Indian Catholic News

Karnataka politician pledge eyes supporting Claretian project

India houses one-third of the world’s 39 million blind population.


Deputy Chief Minister of Karnataka Dr. G. Parameshwarahas pledged his eyes to be donated after death, supporting an eye donation movement started by Claretian priests in India.

“I have pledged my eyes. When I die, my eyes will not go to the soil. It will give sight to two blind persons,” Parameshwara said while opening Project Vision Eye Care Campus on June 23, at Kasapura area of Tumkur district some 100 kilometers from Bangalore.

Visually challenged child prodigy Fathima Anshi joined the minister in the program.

The minister expressed the hope that more people will come forward to donate their eyes with Project Vision, an initiative of the Claretians to reduce the number of blind people in the country.

Parameswar also opened the Project Vision Eye Care Clinic in the campus established to provide eye care services for the rural poor. He also flagged off the Ambulance for the Project Vision outreach program.

The Ambulance Project Vision aims to provide eye care facilities for the villages in Korategere, Madugiri and Gauribidanur Taluks in Karnataka.

Father Jacob Arackal, Provincial of the Claretian Fathers, led the blessing of the building.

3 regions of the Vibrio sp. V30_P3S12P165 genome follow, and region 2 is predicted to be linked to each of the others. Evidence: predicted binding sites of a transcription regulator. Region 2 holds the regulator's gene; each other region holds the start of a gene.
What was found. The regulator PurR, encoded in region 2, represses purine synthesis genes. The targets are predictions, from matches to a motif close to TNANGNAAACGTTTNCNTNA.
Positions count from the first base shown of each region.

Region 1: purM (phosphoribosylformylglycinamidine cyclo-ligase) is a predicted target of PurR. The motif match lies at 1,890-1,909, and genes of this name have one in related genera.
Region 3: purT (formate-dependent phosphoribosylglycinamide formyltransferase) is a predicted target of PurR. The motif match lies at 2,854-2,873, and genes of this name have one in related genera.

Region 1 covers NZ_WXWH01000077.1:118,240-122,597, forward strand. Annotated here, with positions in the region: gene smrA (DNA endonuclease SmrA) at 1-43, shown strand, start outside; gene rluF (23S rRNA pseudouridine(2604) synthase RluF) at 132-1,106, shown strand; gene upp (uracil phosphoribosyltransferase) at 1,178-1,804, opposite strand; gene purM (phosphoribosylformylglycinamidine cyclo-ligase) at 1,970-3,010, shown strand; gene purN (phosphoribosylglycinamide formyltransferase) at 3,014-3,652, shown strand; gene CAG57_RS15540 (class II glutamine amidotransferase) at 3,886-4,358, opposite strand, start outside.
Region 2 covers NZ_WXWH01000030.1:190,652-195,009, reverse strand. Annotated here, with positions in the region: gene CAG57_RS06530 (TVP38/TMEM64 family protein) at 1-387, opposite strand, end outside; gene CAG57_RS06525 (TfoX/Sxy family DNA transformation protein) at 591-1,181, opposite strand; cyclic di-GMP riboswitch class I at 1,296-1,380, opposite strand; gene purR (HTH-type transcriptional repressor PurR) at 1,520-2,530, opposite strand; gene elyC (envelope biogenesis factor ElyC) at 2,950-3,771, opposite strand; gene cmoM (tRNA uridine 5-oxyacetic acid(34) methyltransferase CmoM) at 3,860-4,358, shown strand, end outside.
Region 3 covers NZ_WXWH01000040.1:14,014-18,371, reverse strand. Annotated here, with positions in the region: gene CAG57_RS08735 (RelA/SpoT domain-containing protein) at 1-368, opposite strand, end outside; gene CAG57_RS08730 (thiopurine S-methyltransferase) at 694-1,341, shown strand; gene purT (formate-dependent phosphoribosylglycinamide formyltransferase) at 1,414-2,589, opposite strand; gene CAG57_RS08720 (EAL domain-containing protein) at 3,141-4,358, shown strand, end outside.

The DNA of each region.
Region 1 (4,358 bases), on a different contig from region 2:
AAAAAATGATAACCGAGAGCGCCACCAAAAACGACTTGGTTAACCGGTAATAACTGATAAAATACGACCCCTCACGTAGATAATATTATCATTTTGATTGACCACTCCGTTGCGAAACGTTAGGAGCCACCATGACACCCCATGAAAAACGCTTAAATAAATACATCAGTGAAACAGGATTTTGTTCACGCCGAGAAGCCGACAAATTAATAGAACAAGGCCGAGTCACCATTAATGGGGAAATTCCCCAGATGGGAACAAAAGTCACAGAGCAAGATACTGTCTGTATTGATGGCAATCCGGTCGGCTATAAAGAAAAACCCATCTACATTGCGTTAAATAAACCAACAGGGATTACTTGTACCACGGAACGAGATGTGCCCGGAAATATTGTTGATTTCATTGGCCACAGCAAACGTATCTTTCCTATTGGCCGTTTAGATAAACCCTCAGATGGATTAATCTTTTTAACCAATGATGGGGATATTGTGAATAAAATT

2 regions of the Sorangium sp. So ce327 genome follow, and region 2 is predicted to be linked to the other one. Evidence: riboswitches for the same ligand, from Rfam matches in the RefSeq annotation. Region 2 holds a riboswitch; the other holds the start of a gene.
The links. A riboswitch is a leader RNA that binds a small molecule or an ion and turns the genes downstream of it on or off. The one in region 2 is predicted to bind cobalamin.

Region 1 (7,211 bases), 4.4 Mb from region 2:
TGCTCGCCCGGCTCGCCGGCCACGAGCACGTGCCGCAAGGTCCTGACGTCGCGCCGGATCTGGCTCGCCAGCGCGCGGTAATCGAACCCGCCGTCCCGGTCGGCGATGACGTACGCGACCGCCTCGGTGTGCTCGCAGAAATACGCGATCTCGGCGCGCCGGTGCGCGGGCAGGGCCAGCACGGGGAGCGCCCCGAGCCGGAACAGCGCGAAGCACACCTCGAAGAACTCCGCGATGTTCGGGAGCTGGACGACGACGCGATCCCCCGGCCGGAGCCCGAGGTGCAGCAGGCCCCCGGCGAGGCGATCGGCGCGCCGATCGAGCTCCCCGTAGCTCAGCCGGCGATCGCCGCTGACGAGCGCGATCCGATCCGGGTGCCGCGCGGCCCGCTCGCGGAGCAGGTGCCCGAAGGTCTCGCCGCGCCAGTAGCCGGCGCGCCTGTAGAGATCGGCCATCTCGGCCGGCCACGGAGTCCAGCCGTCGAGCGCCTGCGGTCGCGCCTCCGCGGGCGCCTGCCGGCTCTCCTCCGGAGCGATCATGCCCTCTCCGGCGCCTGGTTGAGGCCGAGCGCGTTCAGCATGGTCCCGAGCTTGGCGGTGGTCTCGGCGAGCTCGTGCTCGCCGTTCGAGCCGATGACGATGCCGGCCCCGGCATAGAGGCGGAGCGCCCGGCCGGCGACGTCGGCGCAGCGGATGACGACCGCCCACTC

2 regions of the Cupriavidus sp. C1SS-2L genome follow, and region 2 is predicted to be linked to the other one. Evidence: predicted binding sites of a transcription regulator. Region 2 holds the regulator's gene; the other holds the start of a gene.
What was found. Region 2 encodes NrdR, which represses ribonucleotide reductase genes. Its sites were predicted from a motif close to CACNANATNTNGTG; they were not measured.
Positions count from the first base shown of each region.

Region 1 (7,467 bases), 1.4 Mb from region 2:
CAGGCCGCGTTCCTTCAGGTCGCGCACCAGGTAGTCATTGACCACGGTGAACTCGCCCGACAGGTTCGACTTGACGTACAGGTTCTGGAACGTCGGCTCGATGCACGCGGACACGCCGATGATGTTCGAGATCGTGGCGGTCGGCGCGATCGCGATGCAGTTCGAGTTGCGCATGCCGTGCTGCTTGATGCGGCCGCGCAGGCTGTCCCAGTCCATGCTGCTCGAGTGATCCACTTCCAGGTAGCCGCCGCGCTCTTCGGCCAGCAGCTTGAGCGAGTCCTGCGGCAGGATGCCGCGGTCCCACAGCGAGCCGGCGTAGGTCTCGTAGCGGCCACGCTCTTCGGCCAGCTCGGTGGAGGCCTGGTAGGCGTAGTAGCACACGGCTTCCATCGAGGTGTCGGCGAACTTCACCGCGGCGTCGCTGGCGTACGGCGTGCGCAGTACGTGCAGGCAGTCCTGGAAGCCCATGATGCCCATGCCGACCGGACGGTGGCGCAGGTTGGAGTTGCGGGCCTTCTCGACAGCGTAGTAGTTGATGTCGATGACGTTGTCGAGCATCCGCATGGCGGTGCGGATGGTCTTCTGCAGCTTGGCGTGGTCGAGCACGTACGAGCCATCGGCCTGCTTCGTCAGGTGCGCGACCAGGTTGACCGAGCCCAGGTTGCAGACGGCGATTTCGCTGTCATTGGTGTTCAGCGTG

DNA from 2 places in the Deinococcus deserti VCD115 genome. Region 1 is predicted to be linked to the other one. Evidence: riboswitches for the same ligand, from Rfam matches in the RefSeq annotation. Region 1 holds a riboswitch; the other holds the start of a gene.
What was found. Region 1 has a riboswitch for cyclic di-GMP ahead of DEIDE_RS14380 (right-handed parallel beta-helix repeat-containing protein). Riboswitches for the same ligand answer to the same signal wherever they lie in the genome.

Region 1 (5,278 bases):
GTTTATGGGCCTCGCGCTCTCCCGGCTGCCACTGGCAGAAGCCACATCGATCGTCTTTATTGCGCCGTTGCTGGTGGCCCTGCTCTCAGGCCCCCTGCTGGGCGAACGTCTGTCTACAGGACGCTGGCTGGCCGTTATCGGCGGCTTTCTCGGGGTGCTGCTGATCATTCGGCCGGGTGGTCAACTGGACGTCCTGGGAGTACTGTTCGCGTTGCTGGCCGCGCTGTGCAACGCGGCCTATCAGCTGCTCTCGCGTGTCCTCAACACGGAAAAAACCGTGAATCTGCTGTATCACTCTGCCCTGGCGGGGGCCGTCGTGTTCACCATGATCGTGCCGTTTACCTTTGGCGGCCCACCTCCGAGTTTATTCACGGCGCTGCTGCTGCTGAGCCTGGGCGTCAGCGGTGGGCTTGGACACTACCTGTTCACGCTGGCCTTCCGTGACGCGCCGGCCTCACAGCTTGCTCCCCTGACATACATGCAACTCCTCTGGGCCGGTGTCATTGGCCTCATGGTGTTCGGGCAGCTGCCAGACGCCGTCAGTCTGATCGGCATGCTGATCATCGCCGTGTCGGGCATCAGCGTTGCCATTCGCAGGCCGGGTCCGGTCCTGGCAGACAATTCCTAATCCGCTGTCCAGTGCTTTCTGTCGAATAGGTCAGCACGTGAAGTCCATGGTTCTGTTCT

Claretian Father George Kannanthanam started the Project Vision in 2013 to help blind people gain eyesight if that can be achieved through cornea transplantation.

The eye donation movement led by Project Vision in Bangalore has so far motivated about 500,000 persons to pledge to donate their corneas after death. Some 300 persons also have seen light through a corneal transplant.

India houses one-third of the world’s 39 million blind population. Only 30,000 persons out of the nine million people who died last year, donated their eyes.

Father Kannanthanam said that if all the Christians in the country came forward to donate their eyes, the Christian community can provide sight to all the blind who can get a sight.

Various religious congregations, dioceses and Christian organizations like the Vincent De Paul society has adopted eye donation as part of their work, he said.


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